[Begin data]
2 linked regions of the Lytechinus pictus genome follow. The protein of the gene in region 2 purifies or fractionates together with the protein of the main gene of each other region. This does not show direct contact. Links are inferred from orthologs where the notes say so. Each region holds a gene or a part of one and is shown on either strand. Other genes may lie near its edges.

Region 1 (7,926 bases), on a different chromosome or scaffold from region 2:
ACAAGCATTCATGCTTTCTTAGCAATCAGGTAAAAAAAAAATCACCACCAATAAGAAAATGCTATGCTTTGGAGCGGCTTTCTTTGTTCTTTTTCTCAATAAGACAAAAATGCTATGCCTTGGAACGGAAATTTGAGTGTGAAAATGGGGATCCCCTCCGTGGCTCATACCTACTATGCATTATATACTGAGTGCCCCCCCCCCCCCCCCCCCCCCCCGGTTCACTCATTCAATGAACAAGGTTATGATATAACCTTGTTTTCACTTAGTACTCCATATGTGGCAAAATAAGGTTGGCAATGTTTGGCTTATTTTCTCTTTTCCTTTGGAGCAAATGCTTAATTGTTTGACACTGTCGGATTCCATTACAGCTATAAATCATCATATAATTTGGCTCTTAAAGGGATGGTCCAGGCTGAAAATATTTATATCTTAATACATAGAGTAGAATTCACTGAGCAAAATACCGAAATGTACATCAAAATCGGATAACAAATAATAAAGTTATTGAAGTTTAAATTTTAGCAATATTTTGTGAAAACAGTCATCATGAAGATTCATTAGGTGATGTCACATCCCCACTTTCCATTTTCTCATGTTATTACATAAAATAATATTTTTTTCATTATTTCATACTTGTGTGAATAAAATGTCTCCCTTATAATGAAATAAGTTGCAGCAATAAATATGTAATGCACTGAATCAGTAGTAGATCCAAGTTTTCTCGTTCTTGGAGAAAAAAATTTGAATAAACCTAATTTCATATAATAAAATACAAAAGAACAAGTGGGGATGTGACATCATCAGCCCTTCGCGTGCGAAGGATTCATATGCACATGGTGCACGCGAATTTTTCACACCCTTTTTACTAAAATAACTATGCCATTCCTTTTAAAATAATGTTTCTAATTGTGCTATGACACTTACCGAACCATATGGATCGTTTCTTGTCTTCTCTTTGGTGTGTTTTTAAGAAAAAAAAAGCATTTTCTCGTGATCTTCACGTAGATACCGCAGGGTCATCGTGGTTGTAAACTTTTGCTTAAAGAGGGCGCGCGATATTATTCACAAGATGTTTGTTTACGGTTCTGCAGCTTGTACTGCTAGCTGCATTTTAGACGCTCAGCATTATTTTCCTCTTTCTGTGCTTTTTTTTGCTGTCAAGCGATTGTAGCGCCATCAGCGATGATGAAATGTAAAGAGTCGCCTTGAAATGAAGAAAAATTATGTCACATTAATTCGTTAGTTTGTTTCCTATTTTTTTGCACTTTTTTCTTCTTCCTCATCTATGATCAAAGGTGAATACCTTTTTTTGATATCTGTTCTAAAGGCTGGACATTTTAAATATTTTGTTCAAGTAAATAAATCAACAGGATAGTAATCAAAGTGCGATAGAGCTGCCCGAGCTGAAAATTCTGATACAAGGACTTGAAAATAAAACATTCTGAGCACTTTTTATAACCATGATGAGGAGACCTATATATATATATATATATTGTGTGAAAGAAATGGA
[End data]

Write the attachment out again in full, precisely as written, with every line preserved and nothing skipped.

2 linked regions of the Lytechinus pictus genome follow. The protein of the gene in region 2 purifies or fractionates together with the protein of the main gene of each other region. This does not show direct contact. Links are inferred from orthologs where the notes say so. Each region holds a gene or a part of one and is shown on either strand. Other genes may lie near its edges.

Region 1 (7,926 bases), on a different chromosome or scaffold from region 2:
ACAAGCATTCATGCTTTCTTAGCAATCAGGTAAAAAAAAAATCACCACCAATAAGAAAATGCTATGCTTTGGAGCGGCTTTCTTTGTTCTTTTTCTCAATAAGACAAAAATGCTATGCCTTGGAACGGAAATTTGAGTGTGAAAATGGGGATCCCCTCCGTGGCTCATACCTACTATGCATTATATACTGAGTGCCCCCCCCCCCCCCCCCCCCCCCCGGTTCACTCATTCAATGAACAAGGTTATGATATAACCTTGTTTTCACTTAGTACTCCATATGTGGCAAAATAAGGTTGGCAATGTTTGGCTTATTTTCTCTTTTCCTTTGGAGCAAATGCTTAATTGTTTGACACTGTCGGATTCCATTACAGCTATAAATCATCATATAATTTGGCTCTTAAAGGGATGGTCCAGGCTGAAAATATTTATATCTTAATACATAGAGTAGAATTCACTGAGCAAAATACCGAAATGTACATCAAAATCGGATAACAAATAATAAAGTTATTGAAGTTTAAATTTTAGCAATATTTTGTGAAAACAGTCATCATGAAGATTCATTAGGTGATGTCACATCCCCACTTTCCATTTTCTCATGTTATTACATAAAATAATATTTTTTTCATTATTTCATACTTGTGTGAATAAAATGTCTCCCTTATAATGAAATAAGTTGCAGCAATAAATATGTAATGCACTGAATCAGTAGTAGATCCAAGTTTTCTCGTTCTTGGAGAAAAAAATTTGAATAAACCTAATTTCATATAATAAAATACAAAAGAACAAGTGGGGATGTGACATCATCAGCCCTTCGCGTGCGAAGGATTCATATGCACATGGTGCACGCGAATTTTTCACACCCTTTTTACTAAAATAACTATGCCATTCCTTTTAAAATAATGTTTCTAATTGTGCTATGACACTTACCGAACCATATGGATCGTTTCTTGTCTTCTCTTTGGTGTGTTTTTAAGAAAAAAAAAGCATTTTCTCGTGATCTTCACGTAGATACCGCAGGGTCATCGTGGTTGTAAACTTTTGCTTAAAGAGGGCGCGCGATATTATTCACAAGATGTTTGTTTACGGTTCTGCAGCTTGTACTGCTAGCTGCATTTTAGACGCTCAGCATTATTTTCCTCTTTCTGTGCTTTTTTTTGCTGTCAAGCGATTGTAGCGCCATCAGCGATGATGAAATGTAAAGAGTCGCCTTGAAATGAAGAAAAATTATGTCACATTAATTCGTTAGTTTGTTTCCTATTTTTTTGCACTTTTTTCTTCTTCCTCATCTATGATCAAAGGTGAATACCTTTTTTTGATATCTGTTCTAAAGGCTGGACATTTTAAATATTTTGTTCAAGTAAATAAATCAACAGGATAGTAATCAAAGTGCGATAGAGCTGCCCGAGCTGAAAATTCTGATACAAGGACTTGAAAATAAAACATTCTGAGCACTTTTTATAACCATGATGAGGAGACCTATATATATATATATATATTGTGTGAAAGAAATGGA